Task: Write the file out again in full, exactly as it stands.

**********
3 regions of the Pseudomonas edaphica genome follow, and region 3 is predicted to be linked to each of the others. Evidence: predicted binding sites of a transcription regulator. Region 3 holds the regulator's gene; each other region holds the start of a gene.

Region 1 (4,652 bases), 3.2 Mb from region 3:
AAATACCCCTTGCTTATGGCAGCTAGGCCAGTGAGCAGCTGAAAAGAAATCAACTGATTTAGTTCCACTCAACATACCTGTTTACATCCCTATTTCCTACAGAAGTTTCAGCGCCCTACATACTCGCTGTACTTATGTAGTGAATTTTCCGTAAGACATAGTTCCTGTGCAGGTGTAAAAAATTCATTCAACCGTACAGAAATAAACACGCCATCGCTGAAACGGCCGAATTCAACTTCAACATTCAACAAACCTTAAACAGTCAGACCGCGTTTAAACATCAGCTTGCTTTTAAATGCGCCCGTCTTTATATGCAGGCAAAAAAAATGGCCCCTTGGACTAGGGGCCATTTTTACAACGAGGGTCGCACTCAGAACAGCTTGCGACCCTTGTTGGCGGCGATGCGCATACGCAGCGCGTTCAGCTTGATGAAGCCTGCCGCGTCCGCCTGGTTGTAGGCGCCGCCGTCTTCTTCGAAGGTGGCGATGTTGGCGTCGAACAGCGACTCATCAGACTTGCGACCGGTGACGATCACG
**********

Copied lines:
3 regions of the Pseudomonas edaphica genome follow, and region 3 is predicted to be linked to each of the others. Evidence: predicted binding sites of a transcription regulator. Region 3 holds the regulator's gene; each other region holds the start of a gene.

Region 1 (4,652 bases), 3.2 Mb from region 3:
AAATACCCCTTGCTTATGGCAGCTAGGCCAGTGAGCAGCTGAAAAGAAATCAACTGATTTAGTTCCACTCAACATACCTGTTTACATCCCTATTTCCTACAGAAGTTTCAGCGCCCTACATACTCGCTGTACTTATGTAGTGAATTTTCCGTAAGACATAGTTCCTGTGCAGGTGTAAAAAATTCATTCAACCGTACAGAAATAAACACGCCATCGCTGAAACGGCCGAATTCAACTTCAACATTCAACAAACCTTAAACAGTCAGACCGCGTTTAAACATCAGCTTGCTTTTAAATGCGCCCGTCTTTATATGCAGGCAAAAAAAATGGCCCCTTGGACTAGGGGCCATTTTTACAACGAGGGTCGCACTCAGAACAGCTTGCGACCCTTGTTGGCGGCGATGCGCATACGCAGCGCGTTCAGCTTGATGAAGCCTGCCGCGTCCGCCTGGTTGTAGGCGCCGCCGTCTTCTTCGAAGGTGGCGATGTTGGCGTCGAACAGCGACTCATCAGACTTGCGACCGGTGACGATCACG